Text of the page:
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Transactions and Locking

The Native API for Java offers an alternative to the standard java.sql transaction model. The Native API transaction model is based on ObjectScript transaction and locking methods, and is not interchangeable with the JDBC model. The Native API model must be used if your transactions include Native API method calls.
The following topics are discussed in this chapter:
Important:
Never Mix Transaction Models
NEVER mix the Native API transaction model with the JDBC (java.sql) transaction model.
  • Always use the Native API transaction model if your transaction will include any of the Native API methods described in this book.
  • Native API transactions can also include any JDBC/SQL methods other than transaction methods.
  • If you use only JDBC/SQL commands within a transaction, you can use either model.
  • Although you can use both models in the same application, you must take care never to start a transaction in one model while a transaction is still running in the other model.

Controlling Transactions

The methods described here are alternatives to the standard JDBC transaction model. The Native API model for transaction and concurrency control is based on ObjectScript methods, and is not interchangeable with the JDBC model. The Native API model must be used if your transactions include Native API method calls.
For more information on the ObjectScript transaction model, see “Transaction Processing” in Using ObjectScript.
The Native API provides the following methods to control transactions:
  • IRIS.tCommit() — commits one level of transaction.
  • IRIS.tStart() — starts a transaction (which may be a nested transaction).
  • IRIS.getTLevel() — returns an int value indicating the current transaction level (0 if not in a transaction).
  • IRIS.tRollback() — rolls back all open transactions in the session.
  • IRIS.tRollbackOne() — rolls back the current level transaction only. If this is a nested transaction, any higher-level transactions will not be rolled back.
The following example starts three levels of nested transaction, setting the value of a different node in each transaction level. All three nodes are printed to prove that they have values. The example then rolls back the second and third levels and commits the first level. All three nodes are printed again to prove that only the first node still has a value.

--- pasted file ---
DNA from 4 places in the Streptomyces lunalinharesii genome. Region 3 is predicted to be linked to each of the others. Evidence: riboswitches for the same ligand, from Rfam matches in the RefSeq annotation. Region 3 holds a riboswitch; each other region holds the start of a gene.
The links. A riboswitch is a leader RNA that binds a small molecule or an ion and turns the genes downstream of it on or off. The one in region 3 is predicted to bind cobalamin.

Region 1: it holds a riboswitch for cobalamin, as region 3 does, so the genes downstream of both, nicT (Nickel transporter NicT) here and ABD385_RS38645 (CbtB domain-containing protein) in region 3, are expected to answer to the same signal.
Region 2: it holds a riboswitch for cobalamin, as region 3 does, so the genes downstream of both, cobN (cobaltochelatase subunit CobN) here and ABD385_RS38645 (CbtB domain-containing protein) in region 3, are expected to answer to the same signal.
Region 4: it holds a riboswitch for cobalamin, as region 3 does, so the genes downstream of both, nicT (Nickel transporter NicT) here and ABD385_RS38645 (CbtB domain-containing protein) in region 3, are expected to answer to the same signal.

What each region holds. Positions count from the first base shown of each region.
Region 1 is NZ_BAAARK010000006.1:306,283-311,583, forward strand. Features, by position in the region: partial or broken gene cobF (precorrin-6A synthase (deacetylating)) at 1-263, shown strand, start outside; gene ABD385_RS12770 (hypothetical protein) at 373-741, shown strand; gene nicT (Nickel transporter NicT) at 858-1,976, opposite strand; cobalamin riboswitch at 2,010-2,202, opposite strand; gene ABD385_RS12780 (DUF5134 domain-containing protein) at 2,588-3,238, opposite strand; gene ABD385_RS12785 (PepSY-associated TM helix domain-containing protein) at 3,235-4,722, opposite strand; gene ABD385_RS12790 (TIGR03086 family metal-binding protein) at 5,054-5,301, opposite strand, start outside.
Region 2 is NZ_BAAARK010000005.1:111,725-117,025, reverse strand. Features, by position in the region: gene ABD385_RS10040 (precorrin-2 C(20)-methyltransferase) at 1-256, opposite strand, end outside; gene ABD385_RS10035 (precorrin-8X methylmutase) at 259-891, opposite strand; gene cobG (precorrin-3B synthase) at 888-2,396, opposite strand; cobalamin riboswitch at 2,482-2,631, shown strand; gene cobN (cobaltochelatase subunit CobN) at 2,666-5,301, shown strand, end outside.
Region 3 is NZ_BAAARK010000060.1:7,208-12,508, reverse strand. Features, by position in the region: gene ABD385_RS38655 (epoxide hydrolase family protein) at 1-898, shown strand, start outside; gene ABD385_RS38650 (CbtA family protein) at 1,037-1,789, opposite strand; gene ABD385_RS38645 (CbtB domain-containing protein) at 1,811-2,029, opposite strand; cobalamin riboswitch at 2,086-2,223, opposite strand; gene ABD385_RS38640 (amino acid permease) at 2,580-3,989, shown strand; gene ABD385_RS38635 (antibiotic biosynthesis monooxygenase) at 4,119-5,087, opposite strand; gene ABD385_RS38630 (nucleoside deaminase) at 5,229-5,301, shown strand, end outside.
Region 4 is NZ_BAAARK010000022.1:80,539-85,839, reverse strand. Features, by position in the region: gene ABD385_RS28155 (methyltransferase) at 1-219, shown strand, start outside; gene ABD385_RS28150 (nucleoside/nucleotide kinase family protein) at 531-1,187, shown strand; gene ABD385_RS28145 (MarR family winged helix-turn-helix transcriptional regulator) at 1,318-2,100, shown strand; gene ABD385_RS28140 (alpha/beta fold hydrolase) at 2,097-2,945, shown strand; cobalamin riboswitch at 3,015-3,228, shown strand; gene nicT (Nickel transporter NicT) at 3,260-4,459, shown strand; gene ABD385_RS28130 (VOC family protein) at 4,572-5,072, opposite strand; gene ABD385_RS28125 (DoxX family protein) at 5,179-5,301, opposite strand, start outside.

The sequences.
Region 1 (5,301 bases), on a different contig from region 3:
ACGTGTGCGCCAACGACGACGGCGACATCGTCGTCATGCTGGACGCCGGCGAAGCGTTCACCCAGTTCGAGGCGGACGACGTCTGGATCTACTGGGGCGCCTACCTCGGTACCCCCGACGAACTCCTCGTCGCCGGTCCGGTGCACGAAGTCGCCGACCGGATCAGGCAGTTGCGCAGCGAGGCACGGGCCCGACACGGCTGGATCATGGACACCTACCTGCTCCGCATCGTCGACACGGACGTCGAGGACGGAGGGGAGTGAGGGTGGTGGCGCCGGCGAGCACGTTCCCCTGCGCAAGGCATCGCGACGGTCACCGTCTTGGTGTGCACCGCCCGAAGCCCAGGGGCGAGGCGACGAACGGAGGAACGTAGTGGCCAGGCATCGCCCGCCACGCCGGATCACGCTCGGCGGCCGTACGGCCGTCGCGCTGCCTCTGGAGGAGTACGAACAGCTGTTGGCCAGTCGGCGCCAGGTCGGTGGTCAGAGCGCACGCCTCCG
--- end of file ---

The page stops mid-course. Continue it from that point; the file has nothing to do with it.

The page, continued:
Controlling Transactions: Using three levels of nested transaction
  String globalName = "myGlobal";
  iris.tStart();

  // getTLevel() is 1: create myGlobal(1) = "firstValue"
  iris.set("firstValue", globalName, iris.getTLevel());

  iris.tStart();
  // getTLevel() is 2: create myGlobal(2) = "secondValue"
  iris.set("secondValue", globalName, iris.getTLevel());

  iris.tStart();
  // getTLevel() is 3: create myGlobal(3) = "thirdValue"
  iris.set("thirdValue", globalName, iris.getTLevel());

  System.out.println("Node values before rollback and commit:");
  for (int ii=1;ii<4;ii++) {
    System.out.print(globalName + "(" + ii + ") = ");
    if (iris.isDefined(globalName,ii) > 1) System.out.println(iris.getString(globalName,ii));
    else System.out.println("<valueless>");
  }
// prints: Node values before rollback and commit:
//         myGlobal(1) = firstValue
//         myGlobal(2) = secondValue
//         myGlobal(3) = thirdValue

  iris.tRollbackOne();
  iris.tRollbackOne();  // roll back 2 levels to getTLevel 1
  iris.tCommit();  // getTLevel() after commit will be 0
  System.out.println("Node values after the transaction is committed:");
  for (int ii=1;ii<4;ii++) {
    System.out.print(globalName + "(" + ii + ") = ");
    if (iris.isDefined(globalName,ii) > 1) System.out.println(iris.getString(globalName,ii));
    else System.out.println("<valueless>");
  }
// prints: Node values after the transaction is committed:
//         myGlobal(1) = firstValue
//         myGlobal(2) = <valueless>
//         myGlobal(3) = <valueless>

Concurrency Control

Concurrency control is a vital feature of multi-process systems such as InterSystems IRIS. It provides the ability to lock specific elements of data, preventing the corruption that would result from different processes changing the same element at the same time. The Native API transaction model provides a set of locking methods that correspond to ObjectScript commands.
The following methods of class IRIS are used to acquire and release locks. Both methods take a lockMode argument to specify whether the lock is shared or exclusive:
   lock (String lockMode, Integer timeout, String globalName, String...subscripts)
   unlock (String lockMode, String globalName, String...subscripts)
  • IRIS.lock() — Takes lockMode, timeout, globalName, and subscripts arguments, and locks the node. The lockMode argument specifies whether any previously held locks should be released. This method will time out after a predefined interval if the lock cannot be acquired.
  • IRIS.unlock() — Takes lockMode, globalName, and subscripts arguments, and releases the lock on a node.
The following argument values can be used:
  • lockMode — combination of the following chars, S for shared lock, E for escalating lock, default is empty string (exclusive and non-escalating)
  • timeout — amount to wait to acquire the lock in seconds
Note:
You can use the Management Portal to examine locks. Go to System Operation > Locks to see a list of the locked items on your system.
There are two ways to release all currently held locks:
  • IRIS.releaseAllLocks() — releases all locks currently held by this connection.
  • When the close() method of the connection object is called, it releases all locks and other connection resources.
Tip:
A detailed discussion of concurrency control is beyond the scope of this book. See the following books and articles for more information on this subject:
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